It's nigh-on impossible to hear the words 'erotic thriller' without immediately thinking of this movie. It wasn't the first film of its kind, but it perfected the formula, and everything that came in its wake set out to ape its success.
Released in 1992, director Paul Verhoeven struck gold with the combination of megastar leading man Michael Douglas, a then-comparatively unknown Sharon Stone, and a script from Hollywood enfant terrible Joe Eszterhas.
No one could stop talking about it at the time, and 26 years on Basic Instinct remains quite an eye-opener, given its unflinchingly over-the-top displays of sex and violence. It's a little hard to believe a major studio would be willing to put a big budget behind something so outrageous.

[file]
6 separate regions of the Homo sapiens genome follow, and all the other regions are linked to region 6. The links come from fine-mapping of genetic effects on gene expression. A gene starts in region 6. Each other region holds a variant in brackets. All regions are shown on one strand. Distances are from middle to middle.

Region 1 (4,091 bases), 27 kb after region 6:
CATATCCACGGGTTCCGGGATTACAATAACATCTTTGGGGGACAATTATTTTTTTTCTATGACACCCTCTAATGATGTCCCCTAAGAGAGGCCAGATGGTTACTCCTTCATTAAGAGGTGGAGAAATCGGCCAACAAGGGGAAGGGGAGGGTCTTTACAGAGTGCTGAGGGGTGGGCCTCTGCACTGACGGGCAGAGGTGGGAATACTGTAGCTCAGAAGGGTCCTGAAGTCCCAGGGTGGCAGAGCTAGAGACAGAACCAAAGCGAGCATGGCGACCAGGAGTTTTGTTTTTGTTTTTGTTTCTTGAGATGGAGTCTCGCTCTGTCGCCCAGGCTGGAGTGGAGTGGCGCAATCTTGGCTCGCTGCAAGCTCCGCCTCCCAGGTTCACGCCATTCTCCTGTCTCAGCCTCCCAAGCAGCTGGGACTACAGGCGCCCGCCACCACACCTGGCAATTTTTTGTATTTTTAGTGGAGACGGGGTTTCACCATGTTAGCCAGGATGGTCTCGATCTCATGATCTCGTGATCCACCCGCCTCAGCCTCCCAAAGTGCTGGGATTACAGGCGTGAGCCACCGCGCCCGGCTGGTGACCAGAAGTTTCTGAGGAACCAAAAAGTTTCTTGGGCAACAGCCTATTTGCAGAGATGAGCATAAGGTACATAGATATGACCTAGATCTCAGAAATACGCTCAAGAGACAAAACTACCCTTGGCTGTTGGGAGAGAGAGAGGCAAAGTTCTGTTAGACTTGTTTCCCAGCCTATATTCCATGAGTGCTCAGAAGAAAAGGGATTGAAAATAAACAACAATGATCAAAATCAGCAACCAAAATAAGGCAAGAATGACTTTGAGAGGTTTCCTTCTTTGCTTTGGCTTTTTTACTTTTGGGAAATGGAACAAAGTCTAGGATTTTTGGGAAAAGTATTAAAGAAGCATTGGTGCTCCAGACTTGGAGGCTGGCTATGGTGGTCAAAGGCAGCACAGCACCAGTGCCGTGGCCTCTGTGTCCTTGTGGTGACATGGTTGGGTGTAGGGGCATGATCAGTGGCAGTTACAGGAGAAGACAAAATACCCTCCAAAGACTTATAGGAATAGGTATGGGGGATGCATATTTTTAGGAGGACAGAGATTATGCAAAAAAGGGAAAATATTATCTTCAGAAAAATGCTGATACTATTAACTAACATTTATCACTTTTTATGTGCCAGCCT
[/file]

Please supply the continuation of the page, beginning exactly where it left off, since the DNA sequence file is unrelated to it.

Still, the investment paid off. Basic Instinct took almost $353 million worldwide, making it the fourth biggest hit of 1992 (studios weren't so nervous about R-rated movies back then).
It reaffirmed the star status of Douglas, who already had some history in the genre; but above all else, the role of sexually liberated author and possible homicidal maniac Catherine Tramell established Sharon Stone as arguably the biggest female sex symbol of the 1990s.
Stone became unanimous with the erotic thriller, taking on further raunchy roles in Sliver, The Specialist, and ultimately 2006's Basic Instinct 2; Douglas returned to similar territory with Disclosure; but Verhoeven, having brought the genre to its pinnacle, would more or less kill it off with 1995's Showgirls.